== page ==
It’s easy to compare prices between different generator units, yet many buyers overlook one of the most important costs: the price of generating power. So how much does it actually cost to run a generator when the power goes out?
Estimating the cost will depend on the type of fuel your generator requires and its current price on the market. It is helpful to understand how much fuel a generator consumes per hour of run time, so you can then figure out the fuel cost to run the generator.
Your generator’s operation manual should have information about what you can expect for fuel consumption, which should help you estimate the cost to run your generator.
If you’re still unsure what kind of generator would work for your home, our team at Assurance Power Systems has an interactive Generator Buying Guide to help answer your questions along with a request for a free home estimate. Give us a call at (561) 886-0470.
Estimation Guide for Generator’s Running Cost
It is important to note that the cost of running a generator will vary based on the power load, with many modern generators offering low fuel or half-load modes. These variables could lower or increase the estimate costs of running your generator.
Gasoline is the most common fuel source for portable generators. A standard 5-kilowatt generator will typically consume about 0.75 gallons per hour. As of July 2018, the average price for gasoline is $2.89 a gallon in the United States. If you ran the portable generator for a day, that would consume about 18 gallons, meaning the cost to run the generator would be around $52 a day. The price of gas does fluctuate, which can make running this type of portable generators expensive over a prolonged period of time.
Portable diesel generators are a little less common, but like gasoline, their fuel costs can rise and fall. Average cost for diesel per gallon is around $3.17. A 20-kilowatt generator will use up about 1.6 gallons of fuel per hour while running at full load. A ballpark cost would be $122 for a day of run time as the cost to run the generator.
Propane generators are often the cleaner energy option in the portable generator space. The trade-off is that propane burns more quickly in a generator. A 20-kilowatt generator would burn about 3.45 gallons per hour. In the United States, the average price per gallon for propane is around $2.50, as of March 2018. The cost to run a portable generator for 24 hours would be consume about 83 gallons, costing over $200.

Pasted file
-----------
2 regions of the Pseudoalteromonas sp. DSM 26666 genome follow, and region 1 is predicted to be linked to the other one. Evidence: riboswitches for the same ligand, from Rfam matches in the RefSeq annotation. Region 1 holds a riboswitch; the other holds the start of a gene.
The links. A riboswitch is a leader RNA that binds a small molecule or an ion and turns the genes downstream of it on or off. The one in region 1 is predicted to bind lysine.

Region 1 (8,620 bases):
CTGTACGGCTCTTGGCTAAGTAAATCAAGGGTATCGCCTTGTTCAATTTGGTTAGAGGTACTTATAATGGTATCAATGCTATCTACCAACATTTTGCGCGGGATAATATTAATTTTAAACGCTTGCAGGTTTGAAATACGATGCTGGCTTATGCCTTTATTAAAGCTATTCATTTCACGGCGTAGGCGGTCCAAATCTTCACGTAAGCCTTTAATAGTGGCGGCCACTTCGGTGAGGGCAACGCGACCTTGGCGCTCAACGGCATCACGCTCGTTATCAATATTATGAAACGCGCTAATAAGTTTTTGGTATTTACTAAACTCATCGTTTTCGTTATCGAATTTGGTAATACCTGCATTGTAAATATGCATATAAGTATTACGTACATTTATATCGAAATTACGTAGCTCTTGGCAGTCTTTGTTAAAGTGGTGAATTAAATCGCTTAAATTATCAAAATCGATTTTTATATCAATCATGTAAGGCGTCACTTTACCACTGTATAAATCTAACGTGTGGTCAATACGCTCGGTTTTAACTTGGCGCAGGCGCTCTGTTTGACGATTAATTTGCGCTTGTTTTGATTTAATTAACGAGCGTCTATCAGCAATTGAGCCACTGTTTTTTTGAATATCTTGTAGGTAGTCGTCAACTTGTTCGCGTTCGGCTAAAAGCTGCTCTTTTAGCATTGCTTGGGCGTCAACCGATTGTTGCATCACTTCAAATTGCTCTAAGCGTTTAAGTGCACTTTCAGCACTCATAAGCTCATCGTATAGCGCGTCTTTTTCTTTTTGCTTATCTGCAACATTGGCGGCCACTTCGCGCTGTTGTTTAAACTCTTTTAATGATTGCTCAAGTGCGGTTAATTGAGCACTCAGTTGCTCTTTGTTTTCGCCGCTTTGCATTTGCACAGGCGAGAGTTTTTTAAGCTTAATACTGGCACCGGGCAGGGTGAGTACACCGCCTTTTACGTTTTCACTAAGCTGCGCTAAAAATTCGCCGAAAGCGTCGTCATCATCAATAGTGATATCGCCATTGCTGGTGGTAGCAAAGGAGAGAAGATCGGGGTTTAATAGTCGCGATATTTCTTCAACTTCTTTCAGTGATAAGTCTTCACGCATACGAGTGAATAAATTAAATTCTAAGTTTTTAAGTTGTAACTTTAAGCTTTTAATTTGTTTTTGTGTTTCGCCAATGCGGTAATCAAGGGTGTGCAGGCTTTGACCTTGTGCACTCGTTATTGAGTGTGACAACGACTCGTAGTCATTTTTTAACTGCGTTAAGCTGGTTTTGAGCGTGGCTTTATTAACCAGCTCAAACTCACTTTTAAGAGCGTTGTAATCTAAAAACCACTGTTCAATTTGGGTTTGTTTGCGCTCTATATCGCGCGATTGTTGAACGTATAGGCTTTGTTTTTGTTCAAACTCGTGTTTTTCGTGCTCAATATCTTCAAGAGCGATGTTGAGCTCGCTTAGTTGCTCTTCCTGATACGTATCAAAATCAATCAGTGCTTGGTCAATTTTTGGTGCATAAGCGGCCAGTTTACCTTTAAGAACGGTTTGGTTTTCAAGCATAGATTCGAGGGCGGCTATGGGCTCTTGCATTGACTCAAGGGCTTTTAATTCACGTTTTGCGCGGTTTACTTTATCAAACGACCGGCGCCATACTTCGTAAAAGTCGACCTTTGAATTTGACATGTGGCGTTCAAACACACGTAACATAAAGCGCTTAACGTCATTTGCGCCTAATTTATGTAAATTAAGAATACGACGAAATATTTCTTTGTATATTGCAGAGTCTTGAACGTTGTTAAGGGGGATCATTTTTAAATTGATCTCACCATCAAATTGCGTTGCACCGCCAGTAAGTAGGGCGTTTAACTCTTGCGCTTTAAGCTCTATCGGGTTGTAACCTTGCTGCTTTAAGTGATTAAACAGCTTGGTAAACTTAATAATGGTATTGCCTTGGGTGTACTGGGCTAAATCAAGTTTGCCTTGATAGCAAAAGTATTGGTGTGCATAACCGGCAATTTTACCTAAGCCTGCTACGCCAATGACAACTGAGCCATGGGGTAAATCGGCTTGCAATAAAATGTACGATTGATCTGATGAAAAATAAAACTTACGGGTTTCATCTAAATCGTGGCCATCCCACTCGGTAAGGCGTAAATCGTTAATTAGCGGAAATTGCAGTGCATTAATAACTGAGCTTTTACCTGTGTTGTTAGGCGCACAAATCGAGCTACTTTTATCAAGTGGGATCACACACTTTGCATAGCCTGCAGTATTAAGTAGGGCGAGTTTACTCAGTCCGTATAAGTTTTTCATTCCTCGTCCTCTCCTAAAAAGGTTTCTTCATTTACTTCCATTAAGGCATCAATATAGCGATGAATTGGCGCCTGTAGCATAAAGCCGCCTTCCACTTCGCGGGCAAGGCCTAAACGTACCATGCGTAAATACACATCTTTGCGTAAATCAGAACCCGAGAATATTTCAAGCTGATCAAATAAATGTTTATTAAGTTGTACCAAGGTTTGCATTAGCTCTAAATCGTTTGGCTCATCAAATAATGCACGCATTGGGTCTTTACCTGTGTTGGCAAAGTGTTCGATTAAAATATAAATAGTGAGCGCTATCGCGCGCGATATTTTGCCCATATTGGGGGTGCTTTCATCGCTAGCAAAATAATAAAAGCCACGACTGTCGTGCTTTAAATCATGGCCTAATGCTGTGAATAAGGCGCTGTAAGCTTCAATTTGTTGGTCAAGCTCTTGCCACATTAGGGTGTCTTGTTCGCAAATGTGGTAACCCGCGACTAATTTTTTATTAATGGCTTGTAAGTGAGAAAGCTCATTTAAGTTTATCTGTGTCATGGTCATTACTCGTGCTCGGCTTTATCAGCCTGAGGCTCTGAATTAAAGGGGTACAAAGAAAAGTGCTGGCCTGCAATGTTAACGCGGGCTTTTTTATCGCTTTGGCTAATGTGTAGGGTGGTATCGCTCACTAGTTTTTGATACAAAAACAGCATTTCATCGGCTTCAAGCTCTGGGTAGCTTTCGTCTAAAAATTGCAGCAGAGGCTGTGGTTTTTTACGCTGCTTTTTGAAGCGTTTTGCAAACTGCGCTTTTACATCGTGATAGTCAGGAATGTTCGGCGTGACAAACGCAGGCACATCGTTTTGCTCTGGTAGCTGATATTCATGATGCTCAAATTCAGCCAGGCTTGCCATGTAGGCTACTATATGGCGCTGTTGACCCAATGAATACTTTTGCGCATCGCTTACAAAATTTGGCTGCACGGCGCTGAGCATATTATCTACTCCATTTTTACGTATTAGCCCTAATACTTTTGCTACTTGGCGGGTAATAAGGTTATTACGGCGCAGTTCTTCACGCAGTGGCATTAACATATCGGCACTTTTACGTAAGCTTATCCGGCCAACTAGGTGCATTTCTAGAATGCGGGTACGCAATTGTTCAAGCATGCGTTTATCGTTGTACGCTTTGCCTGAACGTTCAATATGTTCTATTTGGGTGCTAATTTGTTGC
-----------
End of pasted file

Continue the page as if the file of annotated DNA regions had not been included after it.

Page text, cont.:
Some standby home generators use propane, with large tanks often installed on site, which helps offset some costs by requiring fuel to be bought less frequently and in bulk. A 22-kilowatt generator for the home will burn around 3.6 gallons per hour under a full load. The cost to run the standby generator is equal to the portable version, a bit over $200 dollars per day.
Natural Gas Generator
Natural gas is becoming the fuel of choice for residential standby generators, since many homes are already being fed a supply of natural gas. Currently, the cost of natural gas in the U.S. is $3.25 per thousand cubic feet. A 7-kilowatt generator will use up about 118 cubic feet per hour, so the cost to operator the generator is just $0.82. For a larger 15-kilowatt unit, that operating costs increases to $1.71 per hour, consuming 245 cubic feet of natural gas.
This means the cost to run a generator during the weekly 10-minute “exercise period” would cost around $4 to $5 a month. And during a power outage, the generator will use around $20 to $40 a day, depending on the energy load.
Learn More About Estimated Costs to Run a Generator
These estimates should hopefully give you a better idea of how much it could cost to run a generator. Of course, as you use your generator, the costs will be real and apparent in fuel prices.
Our team at Assurance Power Systems offers estimates for southern Florida residents looking to install residential generators. Call (561) 886-0470 or contact us online to talk with our knowledgeable team members about the right generator for your home.